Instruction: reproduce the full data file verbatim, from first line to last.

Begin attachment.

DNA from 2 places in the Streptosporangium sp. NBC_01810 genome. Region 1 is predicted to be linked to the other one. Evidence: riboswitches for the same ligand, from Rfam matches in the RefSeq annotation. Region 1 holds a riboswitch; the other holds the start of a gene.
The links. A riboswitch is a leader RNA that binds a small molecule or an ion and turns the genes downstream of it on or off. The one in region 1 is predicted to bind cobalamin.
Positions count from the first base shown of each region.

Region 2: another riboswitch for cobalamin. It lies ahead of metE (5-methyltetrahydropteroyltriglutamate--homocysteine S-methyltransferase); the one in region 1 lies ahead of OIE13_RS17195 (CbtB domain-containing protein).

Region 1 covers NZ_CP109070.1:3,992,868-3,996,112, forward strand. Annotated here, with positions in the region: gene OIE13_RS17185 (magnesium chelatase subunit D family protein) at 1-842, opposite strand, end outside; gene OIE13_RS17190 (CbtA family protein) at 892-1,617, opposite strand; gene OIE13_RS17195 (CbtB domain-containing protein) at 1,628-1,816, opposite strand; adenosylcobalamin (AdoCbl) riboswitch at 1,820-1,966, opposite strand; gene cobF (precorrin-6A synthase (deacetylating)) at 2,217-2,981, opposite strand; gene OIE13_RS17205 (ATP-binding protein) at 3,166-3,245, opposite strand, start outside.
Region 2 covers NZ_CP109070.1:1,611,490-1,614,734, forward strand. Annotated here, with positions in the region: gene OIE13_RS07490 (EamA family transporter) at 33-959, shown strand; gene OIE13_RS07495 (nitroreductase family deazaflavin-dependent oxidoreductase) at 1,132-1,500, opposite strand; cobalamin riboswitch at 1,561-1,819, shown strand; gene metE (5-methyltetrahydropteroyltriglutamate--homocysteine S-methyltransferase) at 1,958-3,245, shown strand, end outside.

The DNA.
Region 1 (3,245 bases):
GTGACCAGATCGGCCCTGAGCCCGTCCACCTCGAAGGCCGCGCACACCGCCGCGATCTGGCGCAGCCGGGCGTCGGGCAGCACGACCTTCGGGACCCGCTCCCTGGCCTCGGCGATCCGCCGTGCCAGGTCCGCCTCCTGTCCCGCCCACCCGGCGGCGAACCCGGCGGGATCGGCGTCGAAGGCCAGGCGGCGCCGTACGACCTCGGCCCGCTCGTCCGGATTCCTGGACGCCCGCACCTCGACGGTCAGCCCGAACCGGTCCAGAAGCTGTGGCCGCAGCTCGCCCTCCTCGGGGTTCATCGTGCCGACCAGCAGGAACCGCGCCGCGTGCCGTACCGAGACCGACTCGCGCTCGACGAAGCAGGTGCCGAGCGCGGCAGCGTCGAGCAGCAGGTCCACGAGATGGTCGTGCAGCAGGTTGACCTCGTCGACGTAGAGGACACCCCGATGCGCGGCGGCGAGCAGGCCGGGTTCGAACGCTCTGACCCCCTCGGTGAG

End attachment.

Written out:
DNA from 2 places in the Streptosporangium sp. NBC_01810 genome. Region 1 is predicted to be linked to the other one. Evidence: riboswitches for the same ligand, from Rfam matches in the RefSeq annotation. Region 1 holds a riboswitch; the other holds the start of a gene.
The links. A riboswitch is a leader RNA that binds a small molecule or an ion and turns the genes downstream of it on or off. The one in region 1 is predicted to bind cobalamin.
Positions count from the first base shown of each region.

Region 2: another riboswitch for cobalamin. It lies ahead of metE (5-methyltetrahydropteroyltriglutamate--homocysteine S-methyltransferase); the one in region 1 lies ahead of OIE13_RS17195 (CbtB domain-containing protein).

Region 1 covers NZ_CP109070.1:3,992,868-3,996,112, forward strand. Annotated here, with positions in the region: gene OIE13_RS17185 (magnesium chelatase subunit D family protein) at 1-842, opposite strand, end outside; gene OIE13_RS17190 (CbtA family protein) at 892-1,617, opposite strand; gene OIE13_RS17195 (CbtB domain-containing protein) at 1,628-1,816, opposite strand; adenosylcobalamin (AdoCbl) riboswitch at 1,820-1,966, opposite strand; gene cobF (precorrin-6A synthase (deacetylating)) at 2,217-2,981, opposite strand; gene OIE13_RS17205 (ATP-binding protein) at 3,166-3,245, opposite strand, start outside.
Region 2 covers NZ_CP109070.1:1,611,490-1,614,734, forward strand. Annotated here, with positions in the region: gene OIE13_RS07490 (EamA family transporter) at 33-959, shown strand; gene OIE13_RS07495 (nitroreductase family deazaflavin-dependent oxidoreductase) at 1,132-1,500, opposite strand; cobalamin riboswitch at 1,561-1,819, shown strand; gene metE (5-methyltetrahydropteroyltriglutamate--homocysteine S-methyltransferase) at 1,958-3,245, shown strand, end outside.

The DNA.
Region 1 (3,245 bases):
GTGACCAGATCGGCCCTGAGCCCGTCCACCTCGAAGGCCGCGCACACCGCCGCGATCTGGCGCAGCCGGGCGTCGGGCAGCACGACCTTCGGGACCCGCTCCCTGGCCTCGGCGATCCGCCGTGCCAGGTCCGCCTCCTGTCCCGCCCACCCGGCGGCGAACCCGGCGGGATCGGCGTCGAAGGCCAGGCGGCGCCGTACGACCTCGGCCCGCTCGTCCGGATTCCTGGACGCCCGCACCTCGACGGTCAGCCCGAACCGGTCCAGAAGCTGTGGCCGCAGCTCGCCCTCCTCGGGGTTCATCGTGCCGACCAGCAGGAACCGCGCCGCGTGCCGTACCGAGACCGACTCGCGCTCGACGAAGCAGGTGCCGAGCGCGGCAGCGTCGAGCAGCAGGTCCACGAGATGGTCGTGCAGCAGGTTGACCTCGTCGACGTAGAGGACACCCCGATGCGCGGCGGCGAGCAGGCCGGGTTCGAACGCTCTGACCCCCTCGGTGAG